Category Archives: Film


Brose Lawrence
Brose is an experimental film artist and has created over thirty films since
1983. His films have been shown at international film festivals, museums, art
galleries, and cinematheques in the United States, Europe, Asia, Australia and
South America. Brose’s most recent film, De Profundis has been greeted with
critical acclaim and has been screened at more than eighty venues and festivals
worldwide since its release. De Profundis is a 65-minute experimental film
based on Oscar Wilde’s prison letter with an original score for the film by the
American composer Frederic Rzewski. In 1989 he began a series of film
collaborations with contemporary composers to explore the relationship between
the moving image and music.

The Issues

The issues here are fundamental: freedom of speech, freedom of
expression, and artistic freedom. The case is precedent-setting, and
will help determine whether anyone exercising their right to free speech
can be criminalized merely for their ideas—a fundamental violation of
the United States Constitution.

The case of Lawrence Brose is a prime example of the contemporary
abuse of power by Homeland Security and the Justice Department. The
charges brought against Brose essentially make engaging a difficult
issue a criminal offense and recall the government’s tactics during the
McCarthy trials of the 1950s. Like that infamous challenge to
Democracy, this case questions how far the government can reach,
unopposed, into artists’ studios, galleries, museums, and even our homes
to silence free speech, thought, and inquiry.

Case For Support

Lawrence Brose is not a criminal, he is an artist, doing what artists
do best: asking difficult questions about our life and times in order
to illuminate a new perspective as we struggle to move forward as a
Deprofundis logo
culture. His experimental cinema has a distinguished track record of
engaging issues that affect the gay community, such as AIDS and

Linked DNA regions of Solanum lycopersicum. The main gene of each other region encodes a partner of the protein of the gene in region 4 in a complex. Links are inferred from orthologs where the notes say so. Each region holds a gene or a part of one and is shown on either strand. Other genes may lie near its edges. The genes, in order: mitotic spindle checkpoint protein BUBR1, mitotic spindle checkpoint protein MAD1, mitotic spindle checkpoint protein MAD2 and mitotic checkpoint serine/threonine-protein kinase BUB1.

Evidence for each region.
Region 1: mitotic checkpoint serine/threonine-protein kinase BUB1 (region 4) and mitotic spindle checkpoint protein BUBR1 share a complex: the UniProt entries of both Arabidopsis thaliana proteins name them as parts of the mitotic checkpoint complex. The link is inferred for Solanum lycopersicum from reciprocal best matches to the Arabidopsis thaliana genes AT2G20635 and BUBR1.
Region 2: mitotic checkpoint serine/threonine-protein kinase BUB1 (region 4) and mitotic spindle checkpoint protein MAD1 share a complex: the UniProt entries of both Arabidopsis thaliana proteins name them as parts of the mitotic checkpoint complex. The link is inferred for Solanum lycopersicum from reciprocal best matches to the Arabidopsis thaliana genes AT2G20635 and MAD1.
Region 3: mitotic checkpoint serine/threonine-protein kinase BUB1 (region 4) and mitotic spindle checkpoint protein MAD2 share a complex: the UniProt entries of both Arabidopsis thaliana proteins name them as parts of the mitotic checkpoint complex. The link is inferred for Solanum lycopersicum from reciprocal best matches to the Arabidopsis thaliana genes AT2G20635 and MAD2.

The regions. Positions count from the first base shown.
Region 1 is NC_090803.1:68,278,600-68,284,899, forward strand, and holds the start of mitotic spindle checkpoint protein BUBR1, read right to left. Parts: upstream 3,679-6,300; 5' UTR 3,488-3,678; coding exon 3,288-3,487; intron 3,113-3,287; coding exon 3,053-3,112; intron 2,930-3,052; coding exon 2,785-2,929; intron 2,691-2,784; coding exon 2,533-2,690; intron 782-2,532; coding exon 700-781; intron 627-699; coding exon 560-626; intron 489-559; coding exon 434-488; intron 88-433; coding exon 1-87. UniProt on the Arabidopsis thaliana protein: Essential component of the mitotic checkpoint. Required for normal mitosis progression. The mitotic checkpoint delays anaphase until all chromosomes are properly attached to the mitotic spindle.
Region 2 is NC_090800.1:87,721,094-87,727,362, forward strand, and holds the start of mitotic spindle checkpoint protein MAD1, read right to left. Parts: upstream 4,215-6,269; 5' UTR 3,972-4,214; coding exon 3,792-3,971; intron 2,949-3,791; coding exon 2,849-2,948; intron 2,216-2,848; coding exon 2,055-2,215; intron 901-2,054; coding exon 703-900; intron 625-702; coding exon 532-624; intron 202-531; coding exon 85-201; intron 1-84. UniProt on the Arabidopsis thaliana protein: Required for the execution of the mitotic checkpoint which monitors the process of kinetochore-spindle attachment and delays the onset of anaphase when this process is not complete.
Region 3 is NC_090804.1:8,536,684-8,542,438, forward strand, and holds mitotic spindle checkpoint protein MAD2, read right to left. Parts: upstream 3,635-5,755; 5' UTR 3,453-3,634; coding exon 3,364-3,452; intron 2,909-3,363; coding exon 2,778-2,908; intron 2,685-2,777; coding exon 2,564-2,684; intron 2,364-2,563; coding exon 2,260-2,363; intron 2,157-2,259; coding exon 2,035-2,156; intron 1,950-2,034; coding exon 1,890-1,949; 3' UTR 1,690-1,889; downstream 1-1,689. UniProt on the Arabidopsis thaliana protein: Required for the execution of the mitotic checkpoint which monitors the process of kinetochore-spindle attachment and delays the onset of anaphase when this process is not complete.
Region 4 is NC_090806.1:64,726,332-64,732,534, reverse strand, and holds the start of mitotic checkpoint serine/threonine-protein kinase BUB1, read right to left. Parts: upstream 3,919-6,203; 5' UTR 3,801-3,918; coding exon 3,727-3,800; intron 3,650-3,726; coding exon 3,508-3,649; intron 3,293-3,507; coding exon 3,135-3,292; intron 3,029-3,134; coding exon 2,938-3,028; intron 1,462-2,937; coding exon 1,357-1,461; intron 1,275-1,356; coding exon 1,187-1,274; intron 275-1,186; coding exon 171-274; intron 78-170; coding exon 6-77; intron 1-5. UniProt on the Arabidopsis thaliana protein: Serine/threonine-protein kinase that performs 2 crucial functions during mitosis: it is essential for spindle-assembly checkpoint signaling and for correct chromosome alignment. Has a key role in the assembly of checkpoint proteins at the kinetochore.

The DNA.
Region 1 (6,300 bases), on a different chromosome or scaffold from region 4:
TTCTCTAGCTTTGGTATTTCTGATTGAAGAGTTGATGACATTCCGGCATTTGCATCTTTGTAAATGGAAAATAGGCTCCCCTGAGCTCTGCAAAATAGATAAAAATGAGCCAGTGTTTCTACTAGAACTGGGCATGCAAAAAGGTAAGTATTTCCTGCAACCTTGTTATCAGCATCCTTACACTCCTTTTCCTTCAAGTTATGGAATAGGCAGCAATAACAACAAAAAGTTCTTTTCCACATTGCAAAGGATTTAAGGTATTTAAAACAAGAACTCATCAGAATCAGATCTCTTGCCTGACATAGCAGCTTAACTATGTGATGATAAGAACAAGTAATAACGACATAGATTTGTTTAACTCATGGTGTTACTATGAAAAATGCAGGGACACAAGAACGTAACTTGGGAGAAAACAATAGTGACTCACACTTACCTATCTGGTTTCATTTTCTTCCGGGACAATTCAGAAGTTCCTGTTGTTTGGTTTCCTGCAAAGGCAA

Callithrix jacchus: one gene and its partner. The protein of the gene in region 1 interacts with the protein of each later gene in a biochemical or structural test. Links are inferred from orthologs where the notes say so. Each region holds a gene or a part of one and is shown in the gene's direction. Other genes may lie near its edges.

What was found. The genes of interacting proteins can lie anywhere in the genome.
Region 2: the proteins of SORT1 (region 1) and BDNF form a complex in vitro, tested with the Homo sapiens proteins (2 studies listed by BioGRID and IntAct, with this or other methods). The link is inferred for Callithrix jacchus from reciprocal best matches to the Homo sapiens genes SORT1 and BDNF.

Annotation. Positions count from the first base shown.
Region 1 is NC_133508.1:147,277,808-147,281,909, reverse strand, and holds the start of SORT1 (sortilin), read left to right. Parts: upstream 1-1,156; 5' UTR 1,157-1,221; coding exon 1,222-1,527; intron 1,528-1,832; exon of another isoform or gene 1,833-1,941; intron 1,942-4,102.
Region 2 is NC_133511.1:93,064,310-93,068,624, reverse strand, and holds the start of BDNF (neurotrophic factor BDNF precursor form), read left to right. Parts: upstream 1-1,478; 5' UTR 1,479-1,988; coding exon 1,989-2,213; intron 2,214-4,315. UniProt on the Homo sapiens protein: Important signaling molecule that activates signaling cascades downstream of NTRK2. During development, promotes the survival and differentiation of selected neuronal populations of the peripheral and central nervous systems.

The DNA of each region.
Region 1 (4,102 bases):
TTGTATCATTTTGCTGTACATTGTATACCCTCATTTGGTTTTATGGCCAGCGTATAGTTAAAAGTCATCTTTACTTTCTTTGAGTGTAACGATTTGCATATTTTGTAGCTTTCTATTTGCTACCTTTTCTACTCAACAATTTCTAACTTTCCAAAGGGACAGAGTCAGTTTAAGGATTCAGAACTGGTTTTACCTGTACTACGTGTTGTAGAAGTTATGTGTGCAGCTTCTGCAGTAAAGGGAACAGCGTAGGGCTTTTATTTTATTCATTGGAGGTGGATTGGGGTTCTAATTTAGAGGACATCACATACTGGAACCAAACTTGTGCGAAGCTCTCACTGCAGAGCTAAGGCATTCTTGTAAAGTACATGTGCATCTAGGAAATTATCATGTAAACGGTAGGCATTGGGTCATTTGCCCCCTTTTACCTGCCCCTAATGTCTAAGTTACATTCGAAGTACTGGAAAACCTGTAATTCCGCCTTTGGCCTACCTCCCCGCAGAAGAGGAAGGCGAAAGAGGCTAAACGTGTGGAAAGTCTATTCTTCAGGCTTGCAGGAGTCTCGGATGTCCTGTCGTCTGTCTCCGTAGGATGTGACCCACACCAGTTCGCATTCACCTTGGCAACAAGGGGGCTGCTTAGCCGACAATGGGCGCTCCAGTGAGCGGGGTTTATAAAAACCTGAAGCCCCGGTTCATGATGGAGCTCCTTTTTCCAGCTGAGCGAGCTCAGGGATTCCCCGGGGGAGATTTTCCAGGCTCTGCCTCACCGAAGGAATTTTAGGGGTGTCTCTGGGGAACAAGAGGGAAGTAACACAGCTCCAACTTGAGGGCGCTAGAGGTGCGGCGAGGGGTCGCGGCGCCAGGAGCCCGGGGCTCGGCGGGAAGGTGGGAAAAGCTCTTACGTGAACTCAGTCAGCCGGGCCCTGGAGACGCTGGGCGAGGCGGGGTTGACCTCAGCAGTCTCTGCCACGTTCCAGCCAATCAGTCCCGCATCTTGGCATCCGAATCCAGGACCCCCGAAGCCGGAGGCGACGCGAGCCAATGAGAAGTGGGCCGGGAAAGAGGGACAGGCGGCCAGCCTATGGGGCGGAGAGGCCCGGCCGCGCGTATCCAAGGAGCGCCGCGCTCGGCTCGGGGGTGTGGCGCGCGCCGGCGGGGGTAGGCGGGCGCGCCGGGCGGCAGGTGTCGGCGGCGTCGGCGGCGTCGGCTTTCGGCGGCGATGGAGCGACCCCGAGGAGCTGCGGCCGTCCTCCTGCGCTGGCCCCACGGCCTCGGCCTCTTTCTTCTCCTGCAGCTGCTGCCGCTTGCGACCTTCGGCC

hostility from certain segments of the public. Facing problematical
subjects is precisely the job that people like Brose carry out in our
society – they explore unexamined dilemmas and present them for our
contemplation. It is truly tragic to see him attacked with the blunt,
and misguided legalistic weapon of pornography prosecution.

Lawrence Brose is working in a well-established tradition of image
appropriation, drawing specifically on images of masculinity in home
movies, old films, Gay erotica and documentaries. Brose collects found
still images, which he then processes and re-processes to find more
depth in the picture, producing complex layers of imagery that are
highly conceptual and offer a poignant commentary on normative
conventions of gender and sexuality. The final product is as abstract as
the paintings of Willem de Kooning, and a seizure of source material
entirely misrepresents the final outcome.

As experimental filmmakers Kenneth Anger and Andy Warhol before him,
Brose’s work pushes the envelope to create space for new expression.
For our society to remain open and vibrant, the answer is not to
criminalize that space for investigation, but rather to welcome it into
the marketplace of free ideas for examination.

The case against Lawrence Brose demonstrates an inappropriate
application of laws intended to protect children, and in the process
victimizes an experimental artist seeking to comment on societal woes.
The fact that he is under indictment for using images made by others to
examine the taboos that the laws are meant to prevent–is as
overreaching as it is troubling. It is so far from the intent of the
law, that it serves only to create a climate of fear. The result is
censorship and a chilling effect on the free expression of all artists
and all people. Censorship of this nature, and in all of its many forms,
occupies a realm of self-righteous presumption that abjures complexity
and results only in contradiction. It is very important that as
individuals living in a democratic society, we contribute to and speak
out openly in Brose’s defense, in essence defending our own lives and
our fundamental rights to think, work, and create freely.

This is the first time a case of this nature will be taken to trial.
It is important to note that Brose was not searching for the alleged
images nor is he accused of producing, distributing, buying or selling
pornography. This suit will be a protracted and expensive ordeal; one
that will have a profound impact on all artists. Your support is
greatly needed and much appreciated.

This website has been published by friends, colleagues and supporters
of Lawrence Brose, an artist and arts curator who has recently been
alleged to possess purportedly illicit digital images. One hundred of
the listed images are film frames from his highly acclaimed film De
, based on Oscar Wilde's prison writing. The purpose of the